Hansen needs to recognise young AB talent
SPORTS TALK WITH JOSEPH ROMANOS
New Zealand certainly has the talent to win the 2015 Rugby World Cup, but will coach Steve Hansen select boldly enough?
The All Blacks have undoubted brilliance. Younger players like Ben Smith, Julian Savea, Charles Piutau, Aaron Smith, Ryan Crotty, Malakai Fekitoa, Sam Cane, Beauden Barrett, Sam Whitelock and Brodie Retallick ooze flair, freshness and pace.
However, many of the current squad are aged 30-plus. The worry is Hansen will pick them out of habit.
Richie McCaw, the captain, turns 35 just after the World Cup, and is not the force he was.
Keven Mealamu, 36, Conrad Smith, who turns 34 during the tournament, Daniel Carter, 33, Ma’a Nonu, 33, Tony Woodcock, 34, Liam Messam, 31, Jerome Kaino, 32, Ben Franks, 31, Wyatt Crockett, 32 and Cory Jane, 32, are hanging on.
Things happen fast in top rugby these days.
Look at Israel Dagg, who burst through before the 2011 World Cup, forced his way into the starting lineup and was superb.
Now, just 26, he’s past his best.
A coach shouldn’t discard players just because of their age, but has to be dispassionate in his decision making.
A look through history might persuade Hansen to be daring.
New Zealand went to South Africa in 1970 hoping to win a test series there for the first time.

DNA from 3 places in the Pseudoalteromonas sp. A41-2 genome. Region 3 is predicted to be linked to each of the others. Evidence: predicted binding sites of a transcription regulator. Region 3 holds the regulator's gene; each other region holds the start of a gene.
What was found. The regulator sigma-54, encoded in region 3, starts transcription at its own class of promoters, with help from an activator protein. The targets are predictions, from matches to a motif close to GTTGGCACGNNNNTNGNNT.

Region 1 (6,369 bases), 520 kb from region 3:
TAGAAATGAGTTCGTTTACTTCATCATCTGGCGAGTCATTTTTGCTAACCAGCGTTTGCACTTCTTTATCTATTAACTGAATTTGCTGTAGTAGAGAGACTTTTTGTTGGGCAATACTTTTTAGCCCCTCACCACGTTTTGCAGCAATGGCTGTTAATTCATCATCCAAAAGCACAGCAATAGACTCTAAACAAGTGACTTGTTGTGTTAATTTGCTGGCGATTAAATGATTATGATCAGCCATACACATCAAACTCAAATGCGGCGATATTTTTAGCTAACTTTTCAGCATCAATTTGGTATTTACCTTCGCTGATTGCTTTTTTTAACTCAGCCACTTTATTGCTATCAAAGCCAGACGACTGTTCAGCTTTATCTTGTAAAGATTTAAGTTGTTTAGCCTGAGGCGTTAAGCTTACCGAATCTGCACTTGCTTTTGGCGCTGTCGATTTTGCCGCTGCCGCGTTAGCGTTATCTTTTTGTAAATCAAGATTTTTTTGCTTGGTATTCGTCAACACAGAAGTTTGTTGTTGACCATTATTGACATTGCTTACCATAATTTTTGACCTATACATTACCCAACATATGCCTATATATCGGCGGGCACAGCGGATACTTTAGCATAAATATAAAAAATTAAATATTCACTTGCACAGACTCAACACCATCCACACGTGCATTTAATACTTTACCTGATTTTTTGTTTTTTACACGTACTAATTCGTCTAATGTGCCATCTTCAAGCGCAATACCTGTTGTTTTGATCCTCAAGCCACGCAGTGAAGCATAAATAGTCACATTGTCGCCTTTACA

But a great All Black era was winding down. Legendary forwards Colin Meads and Brian Lochore were well into their 30s, and experienced players Earl Kirton, Ian MacRae, Bruce McLeod, Jazz Muller, Wayne Cottrell and Malcolm Dick were over the hill.
New Zealand series 3-1.
There was poor refereeing, but the All Blacks lacked vitality and youthful vigour, Bryan Williams apart.
At the 1987 World Cup, New Zealand fielded a fresh young team.
Emerging stars Michael Jones, John Gallagher and Sean Fitzpatrick were a revelation.
Equally, veterans Andy Haden, Murray Mexted, Mark Shaw, Hika Reid, Wayne Smith and David Loveridge retired after the 1986 rebel Cavaliers tour of South Africa, forcing the selectors’ hand.
By 1991 the All Blacks were on another downward
the spiral. Senior All Blacks Terry Wright, Steve McDowall, Gary and Alan Whetton were nearing the end of their careers, and the team did not fire, losing in the semis. Coach John Hart paid the price for lack of vision in the late 1990s.
Michael Jones, Zinzan Brooke, Fitzpatrick, Frank Bunce, Olo Brown and Walter Little played on so long their replacements in the 1999 World Cup team did not have time to really assert themselves internationally. Another failed campaign. England fielded an ageing team and won in 2003.
At least eight players – Kyran Bracken, Mike Catt, Neil Back, Dorian West, Jason Leonard, Martin Johnson, the captain, Lawrence Dallaglio and Matt Dawson – were well on the wrong side of 30.
My feeling is international rugby has moved on since then. New Zealand meet Argentina, Namibia, Georgia and Tonga in their World Cup preliminaries this year – hardly a rigorous test.
The ageing warriors could play those games and look okay.
But will they be up to it in the crucial play-off matches?
There’s so much talent in the All Black squad it would be a pity if the dynamic new stars were kept out of the important action because of a coach’s adherence to a pecking order.
Conrad Smith, left, and Richie McCaw are two of the ageing All Blacks ahead of this year’s World Cup.